Barista Magazine

JUN-JUL 2018

Serving People Serving Coffee Since 2005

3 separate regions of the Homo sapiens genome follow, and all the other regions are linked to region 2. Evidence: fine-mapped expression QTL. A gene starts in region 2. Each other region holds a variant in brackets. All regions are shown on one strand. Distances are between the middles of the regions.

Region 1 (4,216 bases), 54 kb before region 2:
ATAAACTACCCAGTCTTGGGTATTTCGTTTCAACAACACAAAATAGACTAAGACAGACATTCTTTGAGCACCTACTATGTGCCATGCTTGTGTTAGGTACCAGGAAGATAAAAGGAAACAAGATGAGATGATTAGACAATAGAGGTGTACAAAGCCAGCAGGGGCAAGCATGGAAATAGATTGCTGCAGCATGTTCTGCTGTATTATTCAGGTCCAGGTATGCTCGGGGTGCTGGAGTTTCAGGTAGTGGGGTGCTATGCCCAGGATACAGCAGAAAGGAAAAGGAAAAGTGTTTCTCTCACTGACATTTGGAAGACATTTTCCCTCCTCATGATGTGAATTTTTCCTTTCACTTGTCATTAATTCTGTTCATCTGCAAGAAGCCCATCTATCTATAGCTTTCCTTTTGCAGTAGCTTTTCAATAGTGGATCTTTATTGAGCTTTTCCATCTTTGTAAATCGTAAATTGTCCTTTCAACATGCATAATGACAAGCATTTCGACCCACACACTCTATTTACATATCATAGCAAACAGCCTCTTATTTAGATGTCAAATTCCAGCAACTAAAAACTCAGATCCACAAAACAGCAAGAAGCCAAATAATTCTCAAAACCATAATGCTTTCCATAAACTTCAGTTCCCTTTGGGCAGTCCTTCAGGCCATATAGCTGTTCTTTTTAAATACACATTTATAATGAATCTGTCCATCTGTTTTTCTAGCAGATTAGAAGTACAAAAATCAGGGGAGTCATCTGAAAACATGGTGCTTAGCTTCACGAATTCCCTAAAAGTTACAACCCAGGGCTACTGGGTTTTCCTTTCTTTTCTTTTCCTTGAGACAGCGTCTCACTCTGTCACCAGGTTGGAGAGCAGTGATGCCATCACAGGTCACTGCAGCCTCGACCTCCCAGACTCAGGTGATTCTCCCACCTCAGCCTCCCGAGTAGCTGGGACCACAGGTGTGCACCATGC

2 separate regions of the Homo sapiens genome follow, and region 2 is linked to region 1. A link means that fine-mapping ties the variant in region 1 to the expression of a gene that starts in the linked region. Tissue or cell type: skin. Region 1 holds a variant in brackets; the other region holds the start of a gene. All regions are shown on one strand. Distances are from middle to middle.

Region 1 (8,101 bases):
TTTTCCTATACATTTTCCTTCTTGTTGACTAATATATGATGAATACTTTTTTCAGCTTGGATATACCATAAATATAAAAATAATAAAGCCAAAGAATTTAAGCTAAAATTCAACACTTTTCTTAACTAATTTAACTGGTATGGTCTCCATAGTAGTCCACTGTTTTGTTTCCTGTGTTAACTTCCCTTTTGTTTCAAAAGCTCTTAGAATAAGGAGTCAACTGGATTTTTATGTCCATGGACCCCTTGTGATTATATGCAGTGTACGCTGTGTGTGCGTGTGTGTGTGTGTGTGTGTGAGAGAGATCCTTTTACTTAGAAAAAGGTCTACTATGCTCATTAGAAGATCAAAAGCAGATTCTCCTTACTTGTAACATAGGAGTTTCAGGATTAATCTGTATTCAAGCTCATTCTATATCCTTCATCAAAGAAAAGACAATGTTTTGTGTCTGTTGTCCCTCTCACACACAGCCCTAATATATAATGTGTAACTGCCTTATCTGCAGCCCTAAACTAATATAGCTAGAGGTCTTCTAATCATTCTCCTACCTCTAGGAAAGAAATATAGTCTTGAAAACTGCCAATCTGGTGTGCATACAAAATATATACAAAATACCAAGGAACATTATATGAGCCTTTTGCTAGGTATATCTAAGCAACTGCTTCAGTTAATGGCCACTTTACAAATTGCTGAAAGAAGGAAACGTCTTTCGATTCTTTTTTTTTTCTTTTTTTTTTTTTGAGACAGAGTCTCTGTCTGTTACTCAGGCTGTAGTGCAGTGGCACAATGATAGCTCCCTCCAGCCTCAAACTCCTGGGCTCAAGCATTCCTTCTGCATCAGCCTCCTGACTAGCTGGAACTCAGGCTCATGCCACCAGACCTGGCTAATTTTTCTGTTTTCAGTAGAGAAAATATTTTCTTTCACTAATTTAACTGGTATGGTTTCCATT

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37 www.baristamagazine.com The company wholesales to nearly 100 cafés across the United States and specializes in—go fi gure—bringing out the sweet qualities in their sourced coffees. The company remains very much a family operation: Andy's parents, Lester and Eileen, former employees of the Environmental Protection Agency, can be found at the roastery lending a hand most days. Lloyd Eitzen started out volunteering with Sweet Bloom when the company fi rst opened, and now, at 85, drives the delivery van. The shop is undergoing a facility expansion, bringing retail manager/trainer Miguel Vicuña a fresh educational and training space, all set to open in the fall. Sweet Bloom also offers espresso with classic add-ons like coffee blossom honey if you like, assorted baked goods, and a line of teas from Spirit. But come for the beans, lots of them. Not far away is Corvus Coffee Roasters, which takes great base coffees on a special rift like few others can. Founder Phil Goodlaxson left his "normal" job that was "just the worst" and let his passion for coffee blow up when he bought a roaster off eBay and didn't look back. The best descriptor for Corvus may be "progressive," as coffee is no longer just coffee once you walk through the front door. Corvus has more contraptions than a steampunk science fair, and the offerings range from batch brews and sturdy espressos to the intriguing Kyoto menu. Phil calls his take on the Japanese brew his answer to the Frappuccino. A multi-hour pourover process highlights the fruity elements and draws out an amazing cocktail-esque drink without the alcohol. The Kyoto tower drips single-origin coffee one drop at a time, creating a liqueur-like beverage. Corvus is neither the fi rst nor the last to move slowly with this method, but the end result is far more satisfying than others I have tried. The Kyoto "concentrate" is then mixed with blackberry, brown sugar, and sage, adding up to something super sleek and sexy. Currently, Corvus has two shops in town, and just opened its new production and training facility this spring where the company started roasting on a Diedrich. It's important to note all the inno- vation comes with very strong roots, as Phil does the company's green buying and feels there is no substitute for working at origin and learning from the farmers themselves. With Corvus being Den- ver-based, it's good to know this roaster's proverbial apple hasn't fallen far from the craft tree with its hopped nitro brew. Perfect for those of us who can't enjoy the bevy of local beers, the nitro blend brings solid mouthfeel to a delightfully tangy coffee. Founded in 2010, Corvus has come a long way with no signs of slowing down—a good thing for craft coffee lovers everywhere. Before you walk into the light-fi lled industrial café/roastery that is Commonwealth Coffee, you can't help but notice the Scooby Doo-esque van out front. The apple-green ride tattooed with the Commonwealth logo hints at the fun coffee you'll drink inside the building. I was greeted at the bar by the cutest barista-to-be, Byron, the 3-year-old son of co-owner Jason Farrar. Jason opened Com- monwealth with Ryan Fisher in 2013, and the two revamped their industrial space in 2016 themselves. Although the Park Hill neighborhood café/roastery follows a very clean aesthetic, the shop has great details. As I sat at the beautiful live-edge spruce bar, I was mesmerized by the blue-and-white tile patterns fronting the bar. Resident barista Tom Shanks worked a delicious Rwandan pourover redolent of fresh raspberries while whipping up a coveted cereal-milk latte for another customer. While the milk fl avor used in the latte changes weekly, the curated dairy was rocking Apple Jacks that day. The true beauty of Commonwealth is the approachability of the whole operation. Service-first is definitely the café's motto: No question is too silly or irrelevant. Coffee without pretense is what's on offer here and it can be enjoyed at a giant communal table, which is the perfect place to work away from the office or watch coffee-production day. In addition to the roastery location, Commonwealth wholesales nationally and recently opened a second venture in Denver's RiNO neighborhood. Located in The Source, an über-hip culinary hall, Caffe Figurati took over the warehouse space recently vacated by Boulder-based Boxcar Roasters. Jason is revamping the spot to focus on the Italian concept of coffee life, including training space for baristas. With a new shiny shop in the Dairy Block building of LoDo, Huck- leberry Roasters has come a long way from the roasting garage they vacated in 2011. What cofounders Koan Goedman and Mark Mann insist about Huckleberry is that it started as a roasting company but is now a coffee company, and the emphasis is on the people. Huckle- berry is now solely owned by Koan, but Mark hangs out with the staff and locals on the reg. Huckleberry works with multiple importers and seeks to build the bridge between the public and coffee industry. The new location looks like a hip setting for a GQ shoot, which is in stark contrast to the company's funky outpost in the northwest Sunnyside neighbor-

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